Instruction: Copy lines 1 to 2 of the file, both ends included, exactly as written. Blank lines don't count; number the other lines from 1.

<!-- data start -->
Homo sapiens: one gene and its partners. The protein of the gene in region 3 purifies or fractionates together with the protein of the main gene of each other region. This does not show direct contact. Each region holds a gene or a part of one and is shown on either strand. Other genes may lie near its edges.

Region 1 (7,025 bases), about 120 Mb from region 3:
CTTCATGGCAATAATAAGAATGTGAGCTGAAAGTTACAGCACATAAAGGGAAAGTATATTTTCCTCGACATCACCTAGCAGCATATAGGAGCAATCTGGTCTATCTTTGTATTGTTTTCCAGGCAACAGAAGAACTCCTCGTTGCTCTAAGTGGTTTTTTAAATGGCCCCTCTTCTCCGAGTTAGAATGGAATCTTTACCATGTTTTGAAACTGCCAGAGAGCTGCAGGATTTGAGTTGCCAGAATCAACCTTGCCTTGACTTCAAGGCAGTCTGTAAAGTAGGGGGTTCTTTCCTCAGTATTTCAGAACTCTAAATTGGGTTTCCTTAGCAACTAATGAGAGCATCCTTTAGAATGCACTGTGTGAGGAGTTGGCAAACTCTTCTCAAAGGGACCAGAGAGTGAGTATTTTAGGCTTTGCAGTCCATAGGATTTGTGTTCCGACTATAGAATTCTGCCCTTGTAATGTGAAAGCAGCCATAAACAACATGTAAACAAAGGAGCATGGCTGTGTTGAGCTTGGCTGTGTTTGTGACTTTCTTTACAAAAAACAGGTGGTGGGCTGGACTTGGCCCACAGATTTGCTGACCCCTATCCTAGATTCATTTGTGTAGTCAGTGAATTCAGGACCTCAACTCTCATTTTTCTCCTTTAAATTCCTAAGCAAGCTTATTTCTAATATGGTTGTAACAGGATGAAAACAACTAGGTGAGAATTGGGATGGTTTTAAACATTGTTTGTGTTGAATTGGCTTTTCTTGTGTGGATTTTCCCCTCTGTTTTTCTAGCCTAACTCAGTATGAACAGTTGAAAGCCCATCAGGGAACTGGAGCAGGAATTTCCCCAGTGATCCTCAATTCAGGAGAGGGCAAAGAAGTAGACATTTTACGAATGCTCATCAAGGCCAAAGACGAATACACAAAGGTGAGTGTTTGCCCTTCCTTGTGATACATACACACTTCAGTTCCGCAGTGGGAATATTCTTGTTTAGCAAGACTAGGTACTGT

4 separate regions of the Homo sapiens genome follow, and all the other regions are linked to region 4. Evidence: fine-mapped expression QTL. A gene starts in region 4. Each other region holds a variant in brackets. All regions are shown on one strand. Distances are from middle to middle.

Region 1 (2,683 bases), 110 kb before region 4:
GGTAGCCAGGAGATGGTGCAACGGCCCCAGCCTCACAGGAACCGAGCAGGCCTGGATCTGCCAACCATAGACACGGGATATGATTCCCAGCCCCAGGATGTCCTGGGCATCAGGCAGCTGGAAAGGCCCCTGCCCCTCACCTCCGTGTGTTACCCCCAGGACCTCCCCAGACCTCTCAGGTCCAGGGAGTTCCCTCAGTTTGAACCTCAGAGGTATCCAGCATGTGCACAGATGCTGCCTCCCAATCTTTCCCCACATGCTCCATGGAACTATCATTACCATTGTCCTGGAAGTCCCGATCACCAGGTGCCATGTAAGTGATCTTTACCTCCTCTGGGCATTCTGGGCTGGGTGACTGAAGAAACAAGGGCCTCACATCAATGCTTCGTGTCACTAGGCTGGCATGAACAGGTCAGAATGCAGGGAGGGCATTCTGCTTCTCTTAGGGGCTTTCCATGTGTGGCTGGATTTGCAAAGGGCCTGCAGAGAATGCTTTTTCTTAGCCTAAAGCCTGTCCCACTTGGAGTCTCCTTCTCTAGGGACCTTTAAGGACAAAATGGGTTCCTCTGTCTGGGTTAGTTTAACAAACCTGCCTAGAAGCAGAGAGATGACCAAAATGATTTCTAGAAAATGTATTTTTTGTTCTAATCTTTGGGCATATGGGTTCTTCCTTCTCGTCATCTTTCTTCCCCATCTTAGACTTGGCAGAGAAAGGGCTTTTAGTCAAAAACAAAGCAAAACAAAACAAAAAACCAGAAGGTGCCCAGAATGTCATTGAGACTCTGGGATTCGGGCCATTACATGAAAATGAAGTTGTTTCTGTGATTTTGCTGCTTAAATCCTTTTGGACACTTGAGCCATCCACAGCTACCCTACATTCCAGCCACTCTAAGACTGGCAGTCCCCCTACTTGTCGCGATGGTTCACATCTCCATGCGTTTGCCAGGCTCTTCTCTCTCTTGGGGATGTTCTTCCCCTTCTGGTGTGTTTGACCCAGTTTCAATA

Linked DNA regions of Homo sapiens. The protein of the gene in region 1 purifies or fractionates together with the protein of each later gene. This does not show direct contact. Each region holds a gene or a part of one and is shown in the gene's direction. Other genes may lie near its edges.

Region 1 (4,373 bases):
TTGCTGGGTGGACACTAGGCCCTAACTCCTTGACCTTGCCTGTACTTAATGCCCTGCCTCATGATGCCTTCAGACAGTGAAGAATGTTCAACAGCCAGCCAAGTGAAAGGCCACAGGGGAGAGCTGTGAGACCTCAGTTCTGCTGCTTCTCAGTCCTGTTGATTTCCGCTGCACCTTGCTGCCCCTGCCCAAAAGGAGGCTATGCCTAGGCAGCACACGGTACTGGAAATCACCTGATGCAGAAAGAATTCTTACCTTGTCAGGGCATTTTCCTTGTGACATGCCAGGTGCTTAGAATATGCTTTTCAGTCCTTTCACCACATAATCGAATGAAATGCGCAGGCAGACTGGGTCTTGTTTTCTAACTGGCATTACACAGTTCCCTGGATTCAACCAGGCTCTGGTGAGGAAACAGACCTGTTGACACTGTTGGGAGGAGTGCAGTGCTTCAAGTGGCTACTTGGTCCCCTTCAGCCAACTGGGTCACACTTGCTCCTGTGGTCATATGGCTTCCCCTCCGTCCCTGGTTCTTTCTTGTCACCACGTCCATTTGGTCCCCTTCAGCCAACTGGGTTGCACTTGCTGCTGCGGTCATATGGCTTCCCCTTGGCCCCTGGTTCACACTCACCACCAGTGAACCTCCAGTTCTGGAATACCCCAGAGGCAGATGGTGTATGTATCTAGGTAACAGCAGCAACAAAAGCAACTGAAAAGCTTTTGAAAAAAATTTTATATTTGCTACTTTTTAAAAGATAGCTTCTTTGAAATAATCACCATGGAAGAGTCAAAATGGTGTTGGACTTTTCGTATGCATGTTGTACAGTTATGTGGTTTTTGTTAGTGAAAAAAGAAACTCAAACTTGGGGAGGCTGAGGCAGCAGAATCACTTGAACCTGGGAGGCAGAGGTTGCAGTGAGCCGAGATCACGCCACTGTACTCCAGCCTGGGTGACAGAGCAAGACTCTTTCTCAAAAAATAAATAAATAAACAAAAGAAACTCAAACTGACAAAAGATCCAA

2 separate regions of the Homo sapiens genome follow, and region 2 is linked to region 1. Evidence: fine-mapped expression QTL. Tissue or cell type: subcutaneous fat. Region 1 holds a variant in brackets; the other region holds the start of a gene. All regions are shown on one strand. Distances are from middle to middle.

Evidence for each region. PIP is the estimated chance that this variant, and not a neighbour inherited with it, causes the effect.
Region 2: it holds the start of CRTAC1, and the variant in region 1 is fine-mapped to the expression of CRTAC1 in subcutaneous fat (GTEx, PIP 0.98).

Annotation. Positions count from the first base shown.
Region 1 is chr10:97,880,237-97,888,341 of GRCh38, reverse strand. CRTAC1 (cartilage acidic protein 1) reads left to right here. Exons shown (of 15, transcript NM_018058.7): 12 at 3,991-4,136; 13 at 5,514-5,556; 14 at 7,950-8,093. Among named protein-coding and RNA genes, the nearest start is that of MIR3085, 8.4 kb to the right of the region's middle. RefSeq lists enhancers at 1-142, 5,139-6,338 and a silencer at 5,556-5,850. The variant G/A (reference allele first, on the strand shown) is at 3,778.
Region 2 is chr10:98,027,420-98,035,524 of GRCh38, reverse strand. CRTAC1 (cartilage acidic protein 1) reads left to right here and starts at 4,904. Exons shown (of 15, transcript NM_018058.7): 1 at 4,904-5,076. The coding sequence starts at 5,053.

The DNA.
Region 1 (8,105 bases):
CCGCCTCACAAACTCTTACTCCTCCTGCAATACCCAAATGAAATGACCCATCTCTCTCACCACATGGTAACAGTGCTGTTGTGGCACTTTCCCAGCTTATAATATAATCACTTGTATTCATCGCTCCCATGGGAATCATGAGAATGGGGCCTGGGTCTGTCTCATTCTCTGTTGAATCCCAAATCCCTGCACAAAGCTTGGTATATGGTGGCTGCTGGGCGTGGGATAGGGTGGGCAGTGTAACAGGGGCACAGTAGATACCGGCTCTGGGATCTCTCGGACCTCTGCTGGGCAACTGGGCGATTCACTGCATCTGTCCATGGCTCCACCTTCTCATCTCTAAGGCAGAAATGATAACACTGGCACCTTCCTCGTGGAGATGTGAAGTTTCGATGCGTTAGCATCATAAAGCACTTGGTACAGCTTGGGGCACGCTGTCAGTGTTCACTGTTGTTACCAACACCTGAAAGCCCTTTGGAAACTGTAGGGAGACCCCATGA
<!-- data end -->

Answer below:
Homo sapiens: one gene and its partners. The protein of the gene in region 3 purifies or fractionates together with the protein of the main gene of each other region. This does not show direct contact. Each region holds a gene or a part of one and is shown on either strand. Other genes may lie near its edges.

Region 1 (7,025 bases), about 120 Mb from region 3: